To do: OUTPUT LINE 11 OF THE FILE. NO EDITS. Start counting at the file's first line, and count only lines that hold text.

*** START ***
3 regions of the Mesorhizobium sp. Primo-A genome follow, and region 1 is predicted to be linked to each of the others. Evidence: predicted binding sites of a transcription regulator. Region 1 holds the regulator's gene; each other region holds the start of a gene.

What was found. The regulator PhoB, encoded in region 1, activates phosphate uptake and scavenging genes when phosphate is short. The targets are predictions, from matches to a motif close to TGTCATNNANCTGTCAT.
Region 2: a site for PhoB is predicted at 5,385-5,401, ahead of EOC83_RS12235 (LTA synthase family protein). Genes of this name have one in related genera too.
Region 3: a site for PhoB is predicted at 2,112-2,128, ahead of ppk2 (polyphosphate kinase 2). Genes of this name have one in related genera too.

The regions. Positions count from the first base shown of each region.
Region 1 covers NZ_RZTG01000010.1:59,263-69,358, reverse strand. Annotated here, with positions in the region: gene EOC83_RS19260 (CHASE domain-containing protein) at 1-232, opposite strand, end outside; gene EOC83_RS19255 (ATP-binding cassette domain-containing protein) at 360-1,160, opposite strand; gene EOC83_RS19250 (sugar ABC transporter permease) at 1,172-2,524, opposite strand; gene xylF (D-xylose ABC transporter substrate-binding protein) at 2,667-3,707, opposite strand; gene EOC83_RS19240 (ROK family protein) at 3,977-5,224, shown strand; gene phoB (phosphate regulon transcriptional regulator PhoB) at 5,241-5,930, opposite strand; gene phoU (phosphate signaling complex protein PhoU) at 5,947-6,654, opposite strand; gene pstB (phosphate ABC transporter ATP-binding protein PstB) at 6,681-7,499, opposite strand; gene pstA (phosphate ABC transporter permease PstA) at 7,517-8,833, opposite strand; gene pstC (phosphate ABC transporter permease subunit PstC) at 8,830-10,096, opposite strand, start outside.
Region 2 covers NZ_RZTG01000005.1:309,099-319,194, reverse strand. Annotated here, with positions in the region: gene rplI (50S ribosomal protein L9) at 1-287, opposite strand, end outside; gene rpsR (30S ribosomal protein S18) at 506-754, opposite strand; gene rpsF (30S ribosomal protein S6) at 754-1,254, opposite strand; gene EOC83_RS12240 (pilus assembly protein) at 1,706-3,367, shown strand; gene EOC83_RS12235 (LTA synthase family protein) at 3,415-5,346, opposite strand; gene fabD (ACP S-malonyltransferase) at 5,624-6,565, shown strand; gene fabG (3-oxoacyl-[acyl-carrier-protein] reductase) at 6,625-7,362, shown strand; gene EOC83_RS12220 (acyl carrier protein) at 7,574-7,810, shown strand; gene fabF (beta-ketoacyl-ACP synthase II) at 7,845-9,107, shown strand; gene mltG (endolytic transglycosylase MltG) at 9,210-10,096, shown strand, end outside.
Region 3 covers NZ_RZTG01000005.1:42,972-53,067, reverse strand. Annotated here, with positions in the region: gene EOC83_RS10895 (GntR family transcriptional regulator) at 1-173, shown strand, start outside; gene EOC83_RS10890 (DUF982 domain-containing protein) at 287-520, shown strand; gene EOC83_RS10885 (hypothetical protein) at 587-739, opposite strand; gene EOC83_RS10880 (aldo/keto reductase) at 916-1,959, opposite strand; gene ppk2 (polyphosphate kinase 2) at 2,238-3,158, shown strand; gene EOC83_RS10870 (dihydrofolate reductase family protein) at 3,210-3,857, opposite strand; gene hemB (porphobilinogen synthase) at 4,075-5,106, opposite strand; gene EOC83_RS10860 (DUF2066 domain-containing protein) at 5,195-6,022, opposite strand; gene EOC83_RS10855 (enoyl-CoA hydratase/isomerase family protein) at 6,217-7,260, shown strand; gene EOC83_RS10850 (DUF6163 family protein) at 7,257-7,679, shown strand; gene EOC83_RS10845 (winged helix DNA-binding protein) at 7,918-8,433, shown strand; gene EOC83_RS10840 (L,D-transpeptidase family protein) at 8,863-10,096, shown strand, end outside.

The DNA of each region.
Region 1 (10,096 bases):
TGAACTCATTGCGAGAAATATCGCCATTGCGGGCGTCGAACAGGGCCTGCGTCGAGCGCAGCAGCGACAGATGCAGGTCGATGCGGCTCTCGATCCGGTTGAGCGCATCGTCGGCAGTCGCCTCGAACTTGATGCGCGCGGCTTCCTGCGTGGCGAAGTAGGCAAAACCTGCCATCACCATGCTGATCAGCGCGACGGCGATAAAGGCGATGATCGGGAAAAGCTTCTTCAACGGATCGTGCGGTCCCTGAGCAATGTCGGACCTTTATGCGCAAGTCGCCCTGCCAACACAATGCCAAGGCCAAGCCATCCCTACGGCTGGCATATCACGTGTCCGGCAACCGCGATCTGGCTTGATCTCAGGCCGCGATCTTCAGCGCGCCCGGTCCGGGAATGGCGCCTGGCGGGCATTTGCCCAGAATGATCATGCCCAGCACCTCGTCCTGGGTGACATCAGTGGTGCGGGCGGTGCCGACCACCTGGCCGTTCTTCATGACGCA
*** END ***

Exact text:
TGAACTCATTGCGAGAAATATCGCCATTGCGGGCGTCGAACAGGGCCTGCGTCGAGCGCAGCAGCGACAGATGCAGGTCGATGCGGCTCTCGATCCGGTTGAGCGCATCGTCGGCAGTCGCCTCGAACTTGATGCGCGCGGCTTCCTGCGTGGCGAAGTAGGCAAAACCTGCCATCACCATGCTGATCAGCGCGACGGCGATAAAGGCGATGATCGGGAAAAGCTTCTTCAACGGATCGTGCGGTCCCTGAGCAATGTCGGACCTTTATGCGCAAGTCGCCCTGCCAACACAATGCCAAGGCCAAGCCATCCCTACGGCTGGCATATCACGTGTCCGGCAACCGCGATCTGGCTTGATCTCAGGCCGCGATCTTCAGCGCGCCCGGTCCGGGAATGGCGCCTGGCGGGCATTTGCCCAGAATGATCATGCCCAGCACCTCGTCCTGGGTGACATCAGTGGTGCGGGCGGTGCCGACCACCTGGCCGTTCTTCATGACGCA